While many reactions to the film were reactions of anger, out of seeing little difference between the ‘50s riots shown on screen and the race riots shown on TV now, Clooney said that anger was the point. “It is an angry film,” he said. “If you go to our country, depending on which side of the aisle you sit on, it’s probably the angriest I’ve ever seen the country, and I lived through the Watergate period of time. There’s a dark cloud hanging over our country right now.”

“But people are angry,” he continued. “A lot of us are angry, angry at ourselves, angry at the way the country is going, and angry at the way the world is going. This seems to reflect that. I don’t think that that’s a bad thing. I think that’s a fair thing to do. We didn’t want this to just be this polemic that’s a civics lesson. We wanted it to be funny. We wanted it to be mean. But it certainly got angry and it got angrier as we were shooting.”

Clooney focuses the film through the eyes of a child, however, as a message of hope in the next generation. “We felt that these two boys have just been through the worst nights of their lives, and they’re going to be OK,” he said. “I’m an optimist. I do believe in the youth and I do believe that we’re going to get through all these things. The institutions of the U.S. government tend to work, we see it work with the press and we see it work with the legislative and the judicial branches of the government.”

For Moore, she believes change begins with everyone. “When people talk about will younger generations be better, make better choices, be more ethical, be more egalitarian, we always say every generation says yes. The only way they will be is if the generation before them is doing that as well," said Moore, bringing the conversation to the current fight over removing Confederate monuments in the U.S.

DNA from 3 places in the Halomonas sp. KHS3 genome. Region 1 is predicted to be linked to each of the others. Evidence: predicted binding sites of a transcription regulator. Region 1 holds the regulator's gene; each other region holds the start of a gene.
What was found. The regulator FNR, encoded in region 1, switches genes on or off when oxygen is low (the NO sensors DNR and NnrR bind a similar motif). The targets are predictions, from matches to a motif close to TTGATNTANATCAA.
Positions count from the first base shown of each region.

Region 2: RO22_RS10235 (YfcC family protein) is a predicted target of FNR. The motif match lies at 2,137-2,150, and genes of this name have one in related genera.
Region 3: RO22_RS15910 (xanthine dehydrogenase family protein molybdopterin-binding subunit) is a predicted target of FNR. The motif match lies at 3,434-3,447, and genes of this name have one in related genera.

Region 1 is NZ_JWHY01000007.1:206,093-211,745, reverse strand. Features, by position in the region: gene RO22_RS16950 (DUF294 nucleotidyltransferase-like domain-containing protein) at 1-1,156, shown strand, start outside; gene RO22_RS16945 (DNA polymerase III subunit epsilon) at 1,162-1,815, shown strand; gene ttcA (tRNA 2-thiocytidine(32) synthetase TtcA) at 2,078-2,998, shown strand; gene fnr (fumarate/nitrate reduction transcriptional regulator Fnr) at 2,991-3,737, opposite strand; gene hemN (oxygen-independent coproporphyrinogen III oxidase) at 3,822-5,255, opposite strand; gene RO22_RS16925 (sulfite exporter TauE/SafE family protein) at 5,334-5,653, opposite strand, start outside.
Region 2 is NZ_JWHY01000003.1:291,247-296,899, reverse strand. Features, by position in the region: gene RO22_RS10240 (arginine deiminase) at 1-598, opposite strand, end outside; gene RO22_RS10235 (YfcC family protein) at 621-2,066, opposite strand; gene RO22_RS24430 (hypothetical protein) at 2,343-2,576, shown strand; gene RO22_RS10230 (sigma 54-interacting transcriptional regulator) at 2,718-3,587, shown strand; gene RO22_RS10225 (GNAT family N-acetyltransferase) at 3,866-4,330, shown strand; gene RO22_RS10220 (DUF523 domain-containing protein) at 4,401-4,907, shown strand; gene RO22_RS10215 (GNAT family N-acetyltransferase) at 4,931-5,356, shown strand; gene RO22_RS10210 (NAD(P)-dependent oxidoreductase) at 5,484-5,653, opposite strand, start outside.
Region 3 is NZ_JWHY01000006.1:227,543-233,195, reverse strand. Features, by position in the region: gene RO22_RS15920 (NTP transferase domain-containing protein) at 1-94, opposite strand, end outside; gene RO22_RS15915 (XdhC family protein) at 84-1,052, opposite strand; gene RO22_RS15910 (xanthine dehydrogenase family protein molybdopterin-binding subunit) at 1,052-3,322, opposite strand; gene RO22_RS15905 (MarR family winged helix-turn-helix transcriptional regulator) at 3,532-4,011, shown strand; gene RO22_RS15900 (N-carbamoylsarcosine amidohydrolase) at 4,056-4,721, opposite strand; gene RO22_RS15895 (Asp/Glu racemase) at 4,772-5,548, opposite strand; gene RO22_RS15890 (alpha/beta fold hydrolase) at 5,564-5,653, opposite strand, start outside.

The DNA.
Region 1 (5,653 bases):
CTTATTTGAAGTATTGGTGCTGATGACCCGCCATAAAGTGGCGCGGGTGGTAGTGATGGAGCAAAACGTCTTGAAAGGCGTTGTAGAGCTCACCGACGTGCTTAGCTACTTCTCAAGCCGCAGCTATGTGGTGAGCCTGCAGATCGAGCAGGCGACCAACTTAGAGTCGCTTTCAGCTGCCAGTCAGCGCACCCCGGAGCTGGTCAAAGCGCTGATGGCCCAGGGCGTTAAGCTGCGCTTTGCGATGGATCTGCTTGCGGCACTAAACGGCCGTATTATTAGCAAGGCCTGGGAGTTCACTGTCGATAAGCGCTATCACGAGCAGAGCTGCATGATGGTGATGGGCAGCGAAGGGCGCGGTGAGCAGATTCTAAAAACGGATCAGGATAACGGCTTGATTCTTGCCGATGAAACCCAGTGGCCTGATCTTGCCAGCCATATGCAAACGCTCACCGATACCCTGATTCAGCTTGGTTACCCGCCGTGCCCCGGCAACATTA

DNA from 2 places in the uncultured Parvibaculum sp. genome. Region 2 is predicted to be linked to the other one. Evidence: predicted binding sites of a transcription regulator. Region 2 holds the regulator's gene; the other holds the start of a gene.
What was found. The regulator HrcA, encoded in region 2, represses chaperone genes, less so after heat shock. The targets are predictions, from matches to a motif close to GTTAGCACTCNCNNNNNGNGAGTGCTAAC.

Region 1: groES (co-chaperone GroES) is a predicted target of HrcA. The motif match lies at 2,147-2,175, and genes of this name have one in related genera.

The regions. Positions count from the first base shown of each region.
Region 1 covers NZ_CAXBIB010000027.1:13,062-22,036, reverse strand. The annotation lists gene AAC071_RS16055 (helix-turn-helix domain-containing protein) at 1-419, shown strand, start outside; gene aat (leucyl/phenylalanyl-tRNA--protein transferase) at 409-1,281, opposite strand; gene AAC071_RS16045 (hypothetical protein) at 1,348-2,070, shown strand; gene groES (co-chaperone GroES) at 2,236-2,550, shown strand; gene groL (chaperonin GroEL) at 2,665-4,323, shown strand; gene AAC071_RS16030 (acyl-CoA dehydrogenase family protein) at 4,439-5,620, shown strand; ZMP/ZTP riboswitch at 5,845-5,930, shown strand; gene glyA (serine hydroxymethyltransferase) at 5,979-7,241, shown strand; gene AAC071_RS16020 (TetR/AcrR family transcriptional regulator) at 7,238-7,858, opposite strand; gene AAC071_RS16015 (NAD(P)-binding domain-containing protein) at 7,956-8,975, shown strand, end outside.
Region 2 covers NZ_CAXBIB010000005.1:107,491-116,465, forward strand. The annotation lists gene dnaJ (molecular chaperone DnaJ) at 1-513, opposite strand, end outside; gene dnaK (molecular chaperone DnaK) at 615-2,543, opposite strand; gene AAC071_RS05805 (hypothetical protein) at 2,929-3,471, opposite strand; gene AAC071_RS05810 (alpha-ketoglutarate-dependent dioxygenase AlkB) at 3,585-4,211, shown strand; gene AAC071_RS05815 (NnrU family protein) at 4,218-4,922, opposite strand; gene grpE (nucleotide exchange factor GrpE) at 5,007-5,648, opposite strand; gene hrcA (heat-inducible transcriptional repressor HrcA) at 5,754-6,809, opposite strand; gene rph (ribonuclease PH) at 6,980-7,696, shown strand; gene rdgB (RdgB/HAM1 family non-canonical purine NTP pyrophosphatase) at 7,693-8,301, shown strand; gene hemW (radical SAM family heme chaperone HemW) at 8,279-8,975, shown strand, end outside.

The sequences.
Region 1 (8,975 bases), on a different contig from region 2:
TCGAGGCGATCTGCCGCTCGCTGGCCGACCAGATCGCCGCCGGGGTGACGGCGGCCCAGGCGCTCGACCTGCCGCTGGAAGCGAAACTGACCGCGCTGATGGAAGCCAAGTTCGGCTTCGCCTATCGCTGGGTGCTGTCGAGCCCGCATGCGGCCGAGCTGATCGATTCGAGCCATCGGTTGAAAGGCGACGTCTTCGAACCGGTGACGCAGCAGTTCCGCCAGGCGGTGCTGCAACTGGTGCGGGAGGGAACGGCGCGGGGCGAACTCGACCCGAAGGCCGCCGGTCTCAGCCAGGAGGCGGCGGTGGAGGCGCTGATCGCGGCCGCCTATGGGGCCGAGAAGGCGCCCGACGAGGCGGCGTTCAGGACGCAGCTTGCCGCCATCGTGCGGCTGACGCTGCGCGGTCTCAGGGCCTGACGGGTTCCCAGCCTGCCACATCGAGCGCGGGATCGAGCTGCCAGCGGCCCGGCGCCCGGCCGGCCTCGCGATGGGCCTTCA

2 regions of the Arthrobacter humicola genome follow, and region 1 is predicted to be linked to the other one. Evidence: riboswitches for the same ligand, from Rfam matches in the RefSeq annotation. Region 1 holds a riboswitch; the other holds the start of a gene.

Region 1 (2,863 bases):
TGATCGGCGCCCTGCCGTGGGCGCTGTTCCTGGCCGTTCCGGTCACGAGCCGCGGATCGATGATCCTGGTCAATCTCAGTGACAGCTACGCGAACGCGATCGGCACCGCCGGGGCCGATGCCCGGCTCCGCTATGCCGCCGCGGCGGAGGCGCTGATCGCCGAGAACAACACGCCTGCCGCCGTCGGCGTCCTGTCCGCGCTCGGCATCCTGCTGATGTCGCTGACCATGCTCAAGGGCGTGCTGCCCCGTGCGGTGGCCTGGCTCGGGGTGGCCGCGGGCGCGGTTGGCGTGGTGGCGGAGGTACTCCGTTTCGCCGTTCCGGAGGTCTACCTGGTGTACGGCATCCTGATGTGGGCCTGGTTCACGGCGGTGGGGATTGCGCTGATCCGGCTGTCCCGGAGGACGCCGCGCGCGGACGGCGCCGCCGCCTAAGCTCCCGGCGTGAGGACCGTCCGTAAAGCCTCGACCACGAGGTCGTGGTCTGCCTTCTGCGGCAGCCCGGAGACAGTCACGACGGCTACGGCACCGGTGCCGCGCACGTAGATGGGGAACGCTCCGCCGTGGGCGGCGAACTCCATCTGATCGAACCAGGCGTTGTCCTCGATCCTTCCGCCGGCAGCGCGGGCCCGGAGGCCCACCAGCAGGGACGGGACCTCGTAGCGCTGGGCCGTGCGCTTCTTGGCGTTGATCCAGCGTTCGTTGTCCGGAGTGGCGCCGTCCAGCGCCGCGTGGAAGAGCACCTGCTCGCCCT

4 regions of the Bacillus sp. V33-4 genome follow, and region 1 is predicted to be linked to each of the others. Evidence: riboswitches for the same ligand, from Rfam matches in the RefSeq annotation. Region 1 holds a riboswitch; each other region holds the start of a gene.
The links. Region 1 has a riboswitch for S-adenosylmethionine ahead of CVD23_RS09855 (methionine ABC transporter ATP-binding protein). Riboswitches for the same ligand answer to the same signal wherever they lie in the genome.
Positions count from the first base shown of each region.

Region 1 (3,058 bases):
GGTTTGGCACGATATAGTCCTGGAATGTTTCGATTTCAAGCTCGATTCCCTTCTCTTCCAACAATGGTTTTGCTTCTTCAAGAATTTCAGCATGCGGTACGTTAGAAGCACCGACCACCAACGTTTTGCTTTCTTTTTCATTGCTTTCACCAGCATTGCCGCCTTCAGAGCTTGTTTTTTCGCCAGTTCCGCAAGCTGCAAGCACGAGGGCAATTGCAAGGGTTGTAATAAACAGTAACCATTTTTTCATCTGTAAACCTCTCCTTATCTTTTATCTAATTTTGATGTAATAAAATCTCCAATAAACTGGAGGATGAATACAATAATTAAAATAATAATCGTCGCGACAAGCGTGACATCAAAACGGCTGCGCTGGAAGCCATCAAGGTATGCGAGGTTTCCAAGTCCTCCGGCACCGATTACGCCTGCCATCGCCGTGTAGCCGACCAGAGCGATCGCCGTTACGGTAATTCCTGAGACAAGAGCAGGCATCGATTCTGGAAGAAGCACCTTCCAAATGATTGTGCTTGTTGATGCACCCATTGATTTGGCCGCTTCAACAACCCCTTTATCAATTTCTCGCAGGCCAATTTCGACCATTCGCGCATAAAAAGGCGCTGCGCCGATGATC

“They must be removed. You simply cannot have these figures from the Civil War in town squares and in universities for our children to see. As a parent and as a citizen, I need to be active in the eradication of those, in the re-education of everyone,” she said. “We have to take responsibility for it. We can’t just say the next generation will do it.”

“This is something that's really festering right now in the United States, talking about the Confederate flag and the Jefferson Davis monuments,” said Clooney, who made use of Confederate imagery in the film.

He said that growing up in Kentucky, he participated in Civil War reenactments. “You didn’t really understand the history of the Confederate flag, and understand that that was a flag that was designed to carry into battle against the United States of America in favor of slavery. And they lost,” he said. “Now, if you want to wear it on your T-shirt or if you want to hang it off of your front lawn, have at it. Good luck with your neighbors. But to hang it on a public building, where partially African-American tax-payers are paying for it, a symbol of hate, that cannot stand. And we have to come to terms with those things.”

Asked if Clooney has changed his mind about entering into politics, he responded sarcastically: “Would I like to be the next president? Oh, that sounds like fun.” 

“Can I just say,” added Damon, “I’d like anybody to be the next president of the United States, right away!”